The Moon on July 30, 2009

This image shows an area of the Moon that includes the Apollo 17 landing site (in the upper right-hand corner of this image). Mouse over this image and an annotated version of the image appears that has features shown in the image labeled, including the Apollo 17 landing site. Apollo 17 was the last manned mission to the Moon in the Apollo program. On December 11, 1972, it touched down near Littrow crater. Using a lunar rover vehicle, Eugene Cernan and Harrison Schmidt explored further and remained outside their LEM longer than any previous mission. They also visited a dark halo crater on the south-eastern border of Mare Serenitatis named Shorty, and solved the mystery of the enigmatic dark halo craters found in some places on the Moon. Such dark halo craters appear to be the result of impact explosions that excavate dark mare material from beneath a thin layer of lighter regolith. The Apollo missions brought back a total of 381.7 kg of lunar rocks. Three successful Russian probes went to the Moon after Apollo 17.

The two craters named Messier and Messier A are located on the Moon's eastern side about 2 degrees south of the Moon's equater. You can find them in the lower center of this image. Messier is an oblong crater that is 5.6 miles by 6.8 miles, indicating that it must have resulted from a low angle impact. Messier A next to it is similarly oblong in the same direction, measuring 8.1 miles by 6.8 miles. One of the most interesting features of these two craters is the two linear rays that extend from Messier A for more than 60 miles in a westward direction. These two rays extending such a long distance in only one direction obviously must have been the result of a very low angle impact. Messier and Messier A were named after the famous French comet hunter Charles Messier who published the Messier Catalog.

The small crater Censorinus is only 3.8 km in diameter, but it grabs attention because of the patch of bright highly reflective ejecta surrounding it. Censorinus is probably one of the youngest craters on the Moon that can be resolved with a backyard telescope. The interior of this crater is bowl-shaped.

Torricelli crater is located near the top center of this image. Torricelli crater is noteworthy because of its keyhole-shaped or pear-shaped appearance. This resulted when an adjacent crater took out its west wall. Torricelli crater is 14.3 miles wide. Torricelli is located within the faint outline of a low-contrast circular formation known as Torricelli R, which is visible in this image. Torricelli R appears to be an ancient crater that was filled with a lava flow that almost completely covered the crater. The prominent crater just below it in this image is named Torricelli A, which has a diameter of 6.8 miles. Torricelli A lies just outside the outer rim of Torricelli R.

Mare Crisium is visible to the naked eye as a dark patch near the Moon's northeast limb. Mare Cricium is distinctive because it is completely detached from the main system of lunar maria. The Crisium basin formed about 3.9 billion years ago, and a subsequent episode of lava flooding covered it with a smooth dark floor of solidified basaltic lava. The basaltic covering extends to about 1 km deep in the center of Mare Crisium. Promontorium Agarum is an impressive cape projecting into Mare Crisium. The highest peaks in this formation tower several thousand feet high. The largest crater in Mare Crisium is Picard, which is 23 km in diameter. Lick is the remnant of an old flooded crater. Yerkes is a broken partial ring that represents the remains of another ancient crater almost completely obscured by a subsequent lava flow. Under the right lighting conditions when the sun angle is low, the raised ridge of Yerkes combines with Greaves crater and the surviving wall of Lick along the shoreline of Mare Crisium to form an effect nicknamed "the flying eagle."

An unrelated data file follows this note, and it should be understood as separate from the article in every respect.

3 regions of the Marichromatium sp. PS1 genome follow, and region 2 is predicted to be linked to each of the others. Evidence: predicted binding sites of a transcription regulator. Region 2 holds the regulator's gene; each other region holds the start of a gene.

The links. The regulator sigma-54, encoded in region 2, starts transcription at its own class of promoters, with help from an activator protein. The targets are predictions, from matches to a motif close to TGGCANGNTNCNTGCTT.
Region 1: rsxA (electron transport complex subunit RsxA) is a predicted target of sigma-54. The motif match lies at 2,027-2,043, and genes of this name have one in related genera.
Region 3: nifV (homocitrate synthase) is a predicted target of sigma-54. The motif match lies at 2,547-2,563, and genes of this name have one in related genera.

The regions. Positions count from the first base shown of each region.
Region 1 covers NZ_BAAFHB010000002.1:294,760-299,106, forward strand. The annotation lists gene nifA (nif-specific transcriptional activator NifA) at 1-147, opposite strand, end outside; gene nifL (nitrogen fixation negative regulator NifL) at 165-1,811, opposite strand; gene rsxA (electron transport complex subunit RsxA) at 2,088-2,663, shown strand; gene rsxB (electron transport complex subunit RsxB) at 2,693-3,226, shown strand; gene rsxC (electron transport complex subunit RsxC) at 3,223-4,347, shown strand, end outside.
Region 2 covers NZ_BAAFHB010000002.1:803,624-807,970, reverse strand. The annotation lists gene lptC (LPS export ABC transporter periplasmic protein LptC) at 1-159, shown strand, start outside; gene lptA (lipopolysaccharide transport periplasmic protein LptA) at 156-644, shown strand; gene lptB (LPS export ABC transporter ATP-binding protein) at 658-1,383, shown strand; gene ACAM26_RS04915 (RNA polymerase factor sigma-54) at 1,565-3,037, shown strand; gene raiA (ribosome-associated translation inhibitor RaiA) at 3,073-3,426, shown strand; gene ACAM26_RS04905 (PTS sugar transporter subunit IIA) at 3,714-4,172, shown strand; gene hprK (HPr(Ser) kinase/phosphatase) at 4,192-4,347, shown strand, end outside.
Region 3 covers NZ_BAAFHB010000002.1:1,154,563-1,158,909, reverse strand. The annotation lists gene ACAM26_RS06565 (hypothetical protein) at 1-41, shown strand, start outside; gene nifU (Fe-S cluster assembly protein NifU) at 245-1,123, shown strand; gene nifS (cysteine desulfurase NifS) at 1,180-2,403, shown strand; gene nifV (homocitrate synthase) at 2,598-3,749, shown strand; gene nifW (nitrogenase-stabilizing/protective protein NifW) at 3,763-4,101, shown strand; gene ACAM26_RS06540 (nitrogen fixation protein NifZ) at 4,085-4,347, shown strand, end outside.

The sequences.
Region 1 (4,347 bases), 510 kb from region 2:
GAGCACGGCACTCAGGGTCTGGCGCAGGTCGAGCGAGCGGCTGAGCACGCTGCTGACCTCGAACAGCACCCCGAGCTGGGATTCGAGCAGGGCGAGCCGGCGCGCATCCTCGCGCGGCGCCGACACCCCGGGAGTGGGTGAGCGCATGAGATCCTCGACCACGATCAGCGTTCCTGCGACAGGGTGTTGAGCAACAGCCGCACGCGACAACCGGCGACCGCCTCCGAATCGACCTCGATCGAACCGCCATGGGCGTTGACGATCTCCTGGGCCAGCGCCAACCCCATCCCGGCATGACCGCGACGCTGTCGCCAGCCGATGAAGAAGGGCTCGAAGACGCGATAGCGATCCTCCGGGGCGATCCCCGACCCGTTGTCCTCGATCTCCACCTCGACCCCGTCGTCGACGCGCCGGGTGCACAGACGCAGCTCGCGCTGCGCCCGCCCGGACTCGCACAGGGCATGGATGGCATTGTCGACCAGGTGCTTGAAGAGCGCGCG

Proclus is a 28 km diameter crater about 70 km west of the shore of Mare Crisium. This crater has a very bright system of rays that are remarkably asymmetric. Faint rays cross onto Mare Crisium, but the most prominent rays extend northwest of the crater. The triangular-shaped dark region situated east of Mare Tranquillitatis is called Sinus Concordiae (Bay of Harmony). Along its northern border is an area called Palus Somni (Marsh of Sleep), which includes the remaining region to the northeast of Proclus that is not covered by rays.

The crater Langrenus is situated on the eastern shore of Mare Fecunditatis (at the bottom edge of this image). It has a splendid appearance when the lunar terminator is nearby. However, in this image it is illuminated with a high sun angle. The crater's bright interior shows well in this image. The crater has a double central mountain formation that is 1000 meters high.

Theophilus is the large crater at the top left edge of this image. The crater rim rises up 1.2 km above the crater's surroundings. The interior of the crater, however, is 3.2 km below the crater's surroundings. The complex inner slopes of Theophilus can be seen in this image. A magnificent central mountain cluster displays peaks that are 2 km above the floor of the crater. The Mare Nectaris lavas encroached right up to the eastern flanks of the rim of Theophilus crater. The crater Madler sits at the junction between Mare Nactaris and Mare Tranquillitatis.

This CCD image of the Moon was taken with a Takahashi FCT-150 refractor with a 4x PowerMate at f28 using an SBIG ST-8XE CCD. This image of the Moon was taken when it was nine days old, and the waxing Moon was past first quarter. The side of the Moon facing us was 72% illuminated, and the Moon was 28 degrees above the horizon. In this image, north is to the left.

July 30, 2009
Image by Sid Leach
Scottsdale, Arizona

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